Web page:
• 7. Refurbish Existing Sport and Athletic Facilities Helping Youth, Adults, and the Economy Improved Fields Many of San Angelo’s sport and athletic facilities do not meet industry standards. Many volunteer organizations do not have sufficient funds to properly maintain these facilities. A beginning step would be to rebuild and refurbish existing facilities and allocate money for maintenance. This would not only benefit citizens, it would also open the door for more tournament play in San Angelo. Tournament play can bring in many visitors who will use or shop at local stores, restaurants and businesses. Improved Parking Many of the parking facilities are not in good shape. Where pavement exists, potholes are extensive. In many instances there is not pavement. The lack of adequate parking and of paved and marked parking does create safety issues and appearance issues. Improved Design and Support Facilities Many facilities have grown over time without a plan for development. Some redesign work can be completed to improve function and access. Support facilities like concessions, bleachers, and restrooms can also be developed within the design of the facility to improve the quality of facilities that San Angelo offers.
  • 8. Coliseum & Fairground Improvements Building on Success and Maintaining a Competitive Edge Parking, Street and Drainage Improvements Most everyone is aware that the Stock and Rodeo Show almost always brings wet weather. Parking and drainage improvements would help improve the quality of the event for local residents and visitors. Street improvements would improve traffic flow for area residents, visitors, and citizens who use the facilities. Improvements include the extension of 50th Street to Armstrong and improving Grape Creek Road. Stock Show and Stall Facilities San Angelo competes with other larger and better financed communities in order to keep the annual Stock and Rodeo Show as well as many other events. Additional facilities would allow San Angelo to keep its competitive edge and to keep these and additional events coming to San Angelo. Coliseum Improvements A few additional projects are needed at the Coliseum. The first is the replacement of the sound baffles that line the underneath portion of the roof structure. These baffles help improve the sound and reduce the echo effect in the Coliseum. They need to be replaced because of an accumulation of dust, dirt and mold over the years. Also some painting and a ramp for large trucks is needed for special events.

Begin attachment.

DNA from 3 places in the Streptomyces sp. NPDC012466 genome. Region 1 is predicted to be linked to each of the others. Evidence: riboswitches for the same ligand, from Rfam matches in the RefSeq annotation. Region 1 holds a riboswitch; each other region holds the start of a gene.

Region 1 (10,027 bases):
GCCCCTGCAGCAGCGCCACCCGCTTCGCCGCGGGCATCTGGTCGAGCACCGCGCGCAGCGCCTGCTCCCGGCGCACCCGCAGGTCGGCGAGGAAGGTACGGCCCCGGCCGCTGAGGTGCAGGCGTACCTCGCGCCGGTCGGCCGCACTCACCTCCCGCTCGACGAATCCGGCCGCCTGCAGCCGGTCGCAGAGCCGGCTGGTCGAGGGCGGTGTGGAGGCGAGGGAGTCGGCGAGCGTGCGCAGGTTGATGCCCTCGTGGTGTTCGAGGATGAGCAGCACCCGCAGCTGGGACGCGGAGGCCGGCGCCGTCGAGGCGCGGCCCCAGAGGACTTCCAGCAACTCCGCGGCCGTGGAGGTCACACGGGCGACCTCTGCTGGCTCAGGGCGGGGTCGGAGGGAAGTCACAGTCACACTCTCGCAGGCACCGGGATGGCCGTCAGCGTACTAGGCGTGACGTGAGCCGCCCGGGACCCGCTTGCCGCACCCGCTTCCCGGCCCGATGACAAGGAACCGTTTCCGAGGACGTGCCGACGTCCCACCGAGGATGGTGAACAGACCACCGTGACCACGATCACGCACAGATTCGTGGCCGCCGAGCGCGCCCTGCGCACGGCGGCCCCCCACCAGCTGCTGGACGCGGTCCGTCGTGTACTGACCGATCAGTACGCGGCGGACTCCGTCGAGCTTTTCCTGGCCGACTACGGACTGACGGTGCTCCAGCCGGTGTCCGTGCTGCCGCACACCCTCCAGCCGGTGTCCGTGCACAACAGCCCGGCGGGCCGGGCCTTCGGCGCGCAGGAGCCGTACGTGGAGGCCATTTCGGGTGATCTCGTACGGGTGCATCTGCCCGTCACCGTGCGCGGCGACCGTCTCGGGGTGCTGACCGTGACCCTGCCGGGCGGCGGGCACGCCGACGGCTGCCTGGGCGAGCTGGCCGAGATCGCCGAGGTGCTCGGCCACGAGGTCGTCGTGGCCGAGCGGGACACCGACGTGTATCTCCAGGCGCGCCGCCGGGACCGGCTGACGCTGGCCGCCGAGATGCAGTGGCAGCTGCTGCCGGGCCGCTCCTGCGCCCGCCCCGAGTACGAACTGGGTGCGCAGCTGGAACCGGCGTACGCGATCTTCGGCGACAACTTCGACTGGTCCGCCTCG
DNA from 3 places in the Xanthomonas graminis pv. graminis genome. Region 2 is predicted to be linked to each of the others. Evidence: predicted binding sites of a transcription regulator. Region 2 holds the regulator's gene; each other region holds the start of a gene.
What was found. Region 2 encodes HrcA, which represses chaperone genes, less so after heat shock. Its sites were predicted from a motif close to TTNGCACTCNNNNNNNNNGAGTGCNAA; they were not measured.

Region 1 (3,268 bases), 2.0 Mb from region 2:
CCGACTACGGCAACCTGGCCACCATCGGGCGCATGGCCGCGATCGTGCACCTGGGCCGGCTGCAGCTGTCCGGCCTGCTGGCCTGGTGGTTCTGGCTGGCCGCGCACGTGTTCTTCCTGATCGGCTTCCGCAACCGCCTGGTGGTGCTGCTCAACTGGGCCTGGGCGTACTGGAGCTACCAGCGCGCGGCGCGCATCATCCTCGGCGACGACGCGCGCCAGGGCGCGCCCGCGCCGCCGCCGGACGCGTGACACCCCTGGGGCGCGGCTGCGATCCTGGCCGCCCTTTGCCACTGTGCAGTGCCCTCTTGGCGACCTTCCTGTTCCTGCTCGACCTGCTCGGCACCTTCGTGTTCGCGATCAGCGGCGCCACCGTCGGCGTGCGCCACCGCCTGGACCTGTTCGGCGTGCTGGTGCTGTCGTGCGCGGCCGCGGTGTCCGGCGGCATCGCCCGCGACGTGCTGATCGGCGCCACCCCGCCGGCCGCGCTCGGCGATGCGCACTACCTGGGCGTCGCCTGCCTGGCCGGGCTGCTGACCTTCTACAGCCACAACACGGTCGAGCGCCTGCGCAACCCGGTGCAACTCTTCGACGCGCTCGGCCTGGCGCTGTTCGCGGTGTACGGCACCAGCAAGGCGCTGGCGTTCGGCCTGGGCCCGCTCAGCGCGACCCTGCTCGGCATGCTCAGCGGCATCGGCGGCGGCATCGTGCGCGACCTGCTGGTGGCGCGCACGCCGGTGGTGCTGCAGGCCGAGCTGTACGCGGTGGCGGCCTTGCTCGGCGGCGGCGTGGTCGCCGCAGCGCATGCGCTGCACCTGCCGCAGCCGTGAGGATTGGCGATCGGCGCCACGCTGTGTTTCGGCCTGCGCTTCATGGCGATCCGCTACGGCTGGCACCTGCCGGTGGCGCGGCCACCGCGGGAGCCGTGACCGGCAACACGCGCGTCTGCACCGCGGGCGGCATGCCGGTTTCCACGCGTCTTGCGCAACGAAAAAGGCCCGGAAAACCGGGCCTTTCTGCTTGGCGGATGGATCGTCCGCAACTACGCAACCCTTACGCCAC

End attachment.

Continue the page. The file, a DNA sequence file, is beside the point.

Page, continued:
• 9. Improving our Neighborhoods Affordable Housing Projects The Background Many citizens live in substandard homes. Out of the 35,000 homes in San Angelo, 10% or over 3,600 homes need to be rehabilitated or to be replaced. Of these 3,600 homes, over 1,500 are suitable for rehabilitation and over 2,000 are not. The City receives federal grants through the CDBG and HOME programs to assist with housing. The City works to rehab existing housing and to construct new housing under the programs. More resources are needed to keep up with and improve the substandard housing. The Plan Improving housing in San Angelo is a team effort. The City, Christmas in April, Habitat for Humanity, Galilee Development Corporation, the Housing Authority of San Angelo and other entities all play a role in improving housing. The City has identified a number of target areas to revitalize. Some of these communities include: Rio Vista, Fort Concho, Blackshear and Reagan. Neighborhood revitalization is an important part of this process since it involves citizens who live in the area. The citizens as well as governmental entities must have an interest in redeveloping homes and neighborhoods. Additional funding is also necessary. The City will pursue grant opportunities as often as possible, but local support will significantly improve progress. The Priority Quality housing is important to San Angelo. It directly impacts the quality of life of many citizens. It also directly impacts the appearance of our community. Efforts to provide quality housing will improve the quality of life for many citizens. Next Step The City will continue to allocate CDBG and HOME funds for housing, to request additional federal funding, and to work with community groups. Community wide efforts help the overall success. If voters approve of this additional funding, the City will be able to create an affordable housing program as defined in 42 U.S.C. 12745. Financial Plan With additional funding of almost $6.7 million over the 20 year period, an affordable housing program can be established. This fund, combined with other housing grants, would allow for the construction of 6 to 7 new homes annually.